Bursitis is a painful inflammation of one or more of the bursae—closed sacs lubricated with small amounts of synovial fluid that facilitate the motion of muscles and tendons over bony prominences. Bursitis usually occurs in the subdeltoid, olecranon, trochanteric, calcaneal, or prepatellar bursae.
· Recurring trauma that stresses or presses a joint
· Inflammatory joint disease, such as rheumatoid arthritis or gout
· Chronic bursitis—repeated attacks of acute bursitis, trauma, or infection
· Septic bursitis—wound infection; bacterial invasion of overlying skin
The role of the bursa is to act as a cushion and allow the tendon to move over bone as it contracts and relaxes. It's a fibrous sac lined with synovial fluid. Bursitis is an inflammation of the bursa. The inflammation leads to excessive production of fluid in the sac, which becomes distended and presses on sensory nerve endings, causing pain.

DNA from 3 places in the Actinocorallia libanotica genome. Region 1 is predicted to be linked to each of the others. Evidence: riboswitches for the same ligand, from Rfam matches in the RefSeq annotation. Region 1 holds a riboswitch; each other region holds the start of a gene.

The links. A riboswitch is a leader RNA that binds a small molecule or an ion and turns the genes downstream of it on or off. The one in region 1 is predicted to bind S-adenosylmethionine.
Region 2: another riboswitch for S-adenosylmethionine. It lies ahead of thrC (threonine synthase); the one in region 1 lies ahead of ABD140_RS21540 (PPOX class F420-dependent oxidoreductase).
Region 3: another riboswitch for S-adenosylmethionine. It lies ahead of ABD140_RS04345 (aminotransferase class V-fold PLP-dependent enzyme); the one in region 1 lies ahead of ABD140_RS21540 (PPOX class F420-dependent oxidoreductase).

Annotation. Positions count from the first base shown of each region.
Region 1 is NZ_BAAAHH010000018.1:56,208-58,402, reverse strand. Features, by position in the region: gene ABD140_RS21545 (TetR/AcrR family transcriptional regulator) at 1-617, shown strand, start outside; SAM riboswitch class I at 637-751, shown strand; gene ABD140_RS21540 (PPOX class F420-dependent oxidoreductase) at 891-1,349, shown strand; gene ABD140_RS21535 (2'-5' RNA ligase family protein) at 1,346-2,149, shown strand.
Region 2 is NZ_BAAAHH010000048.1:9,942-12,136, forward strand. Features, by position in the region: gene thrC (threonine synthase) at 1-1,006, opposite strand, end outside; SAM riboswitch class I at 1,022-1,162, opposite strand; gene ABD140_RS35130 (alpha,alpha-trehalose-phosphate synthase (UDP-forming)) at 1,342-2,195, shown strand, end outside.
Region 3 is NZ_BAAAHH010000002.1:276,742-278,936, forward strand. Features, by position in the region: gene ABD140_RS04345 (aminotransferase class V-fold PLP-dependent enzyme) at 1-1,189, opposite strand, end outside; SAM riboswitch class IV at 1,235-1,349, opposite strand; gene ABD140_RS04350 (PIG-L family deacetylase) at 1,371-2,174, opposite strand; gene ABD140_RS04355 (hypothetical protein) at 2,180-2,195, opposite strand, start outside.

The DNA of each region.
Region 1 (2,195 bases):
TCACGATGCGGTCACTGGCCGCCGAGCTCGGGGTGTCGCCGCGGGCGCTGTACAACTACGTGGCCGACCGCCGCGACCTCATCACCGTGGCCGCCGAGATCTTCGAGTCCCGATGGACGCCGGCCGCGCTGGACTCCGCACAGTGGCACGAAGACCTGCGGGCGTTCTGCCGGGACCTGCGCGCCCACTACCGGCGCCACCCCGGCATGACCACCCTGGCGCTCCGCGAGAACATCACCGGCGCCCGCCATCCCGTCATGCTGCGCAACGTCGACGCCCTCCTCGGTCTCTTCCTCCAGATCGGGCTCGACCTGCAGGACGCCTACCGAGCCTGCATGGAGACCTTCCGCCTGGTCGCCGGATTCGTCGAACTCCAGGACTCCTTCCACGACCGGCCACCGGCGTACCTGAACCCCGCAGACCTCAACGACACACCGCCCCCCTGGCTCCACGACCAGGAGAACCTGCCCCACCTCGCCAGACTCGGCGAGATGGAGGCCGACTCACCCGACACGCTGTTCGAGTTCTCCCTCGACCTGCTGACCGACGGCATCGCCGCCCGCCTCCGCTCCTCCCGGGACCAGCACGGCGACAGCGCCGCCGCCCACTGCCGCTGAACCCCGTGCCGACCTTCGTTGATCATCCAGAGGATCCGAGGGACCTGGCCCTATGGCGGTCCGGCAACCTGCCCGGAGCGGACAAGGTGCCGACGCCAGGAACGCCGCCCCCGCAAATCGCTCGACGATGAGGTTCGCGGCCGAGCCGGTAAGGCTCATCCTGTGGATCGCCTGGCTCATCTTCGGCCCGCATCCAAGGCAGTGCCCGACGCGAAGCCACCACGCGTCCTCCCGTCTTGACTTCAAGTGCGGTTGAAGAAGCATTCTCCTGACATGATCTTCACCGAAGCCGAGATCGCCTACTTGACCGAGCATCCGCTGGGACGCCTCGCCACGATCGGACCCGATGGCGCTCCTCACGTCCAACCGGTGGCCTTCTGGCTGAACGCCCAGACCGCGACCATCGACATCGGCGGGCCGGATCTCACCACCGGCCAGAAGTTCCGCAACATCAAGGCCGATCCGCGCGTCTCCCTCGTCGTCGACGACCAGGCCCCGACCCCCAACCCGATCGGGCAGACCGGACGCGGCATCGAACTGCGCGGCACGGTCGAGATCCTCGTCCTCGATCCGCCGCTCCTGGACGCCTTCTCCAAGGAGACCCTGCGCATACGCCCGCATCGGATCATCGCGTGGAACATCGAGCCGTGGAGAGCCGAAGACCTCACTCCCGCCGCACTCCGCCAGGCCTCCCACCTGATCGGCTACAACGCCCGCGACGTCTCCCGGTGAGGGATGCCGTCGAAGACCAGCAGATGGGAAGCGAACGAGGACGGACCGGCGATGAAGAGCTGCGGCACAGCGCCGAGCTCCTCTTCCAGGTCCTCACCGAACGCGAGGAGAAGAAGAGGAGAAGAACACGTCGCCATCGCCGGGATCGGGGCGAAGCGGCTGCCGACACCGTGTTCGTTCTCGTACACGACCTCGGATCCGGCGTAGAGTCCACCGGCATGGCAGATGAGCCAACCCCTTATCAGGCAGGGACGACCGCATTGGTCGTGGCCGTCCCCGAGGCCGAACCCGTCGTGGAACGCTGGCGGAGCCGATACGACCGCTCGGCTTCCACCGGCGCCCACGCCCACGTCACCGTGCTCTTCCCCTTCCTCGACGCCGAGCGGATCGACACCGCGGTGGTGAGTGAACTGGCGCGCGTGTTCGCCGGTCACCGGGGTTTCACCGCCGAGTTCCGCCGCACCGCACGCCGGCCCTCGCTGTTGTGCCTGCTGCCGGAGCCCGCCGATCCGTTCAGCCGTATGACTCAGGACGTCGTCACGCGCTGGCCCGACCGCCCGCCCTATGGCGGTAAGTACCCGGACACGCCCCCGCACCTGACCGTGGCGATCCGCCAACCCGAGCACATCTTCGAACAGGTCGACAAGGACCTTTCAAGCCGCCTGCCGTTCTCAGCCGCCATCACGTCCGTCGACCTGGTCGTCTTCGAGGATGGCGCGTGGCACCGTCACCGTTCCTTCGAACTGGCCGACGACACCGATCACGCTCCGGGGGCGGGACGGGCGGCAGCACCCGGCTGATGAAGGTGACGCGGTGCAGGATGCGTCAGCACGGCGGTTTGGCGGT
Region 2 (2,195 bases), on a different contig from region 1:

Signs and symptoms
· Warmth over the affected joint
· Sudden or gradual onset of pain and limited movement
· Subdeltoid bursa—limited arm abduction
· Prepatellar bursa—so-called housemaid's knee; pain when climbing stairs
· Hip bursa—pain when climbing, squatting, crossing legs
Diagnostic test results
Bursitis typically occurs concurrently with tendinitis, and the two may be difficult to distinguish as discrete problems. X-rays are usually normal in the early stages. In calcific bursitis, they may show calcium deposits.
· Resting joint by immobilization with a sling, splint, or cast
· Application of cold or heat
· Mixture of a corticosteroid and an anesthetic such as lidocaine injected into bursal sac for immediate pain relief
· Nonsteroidal anti-inflammatory drugs until patient is free of pain and able to perform range-of-motion exercises easily
· Short-term analgesics, such as propoxyphene, codeine, acetaminophen with codeine, and, occasionally, oxycodone
· For chronic bursitis, lifestyle changes to prevent recurring joint irritation
· Surgical drainage of the bursa
BURSITIS OF THE HIP AND KNEE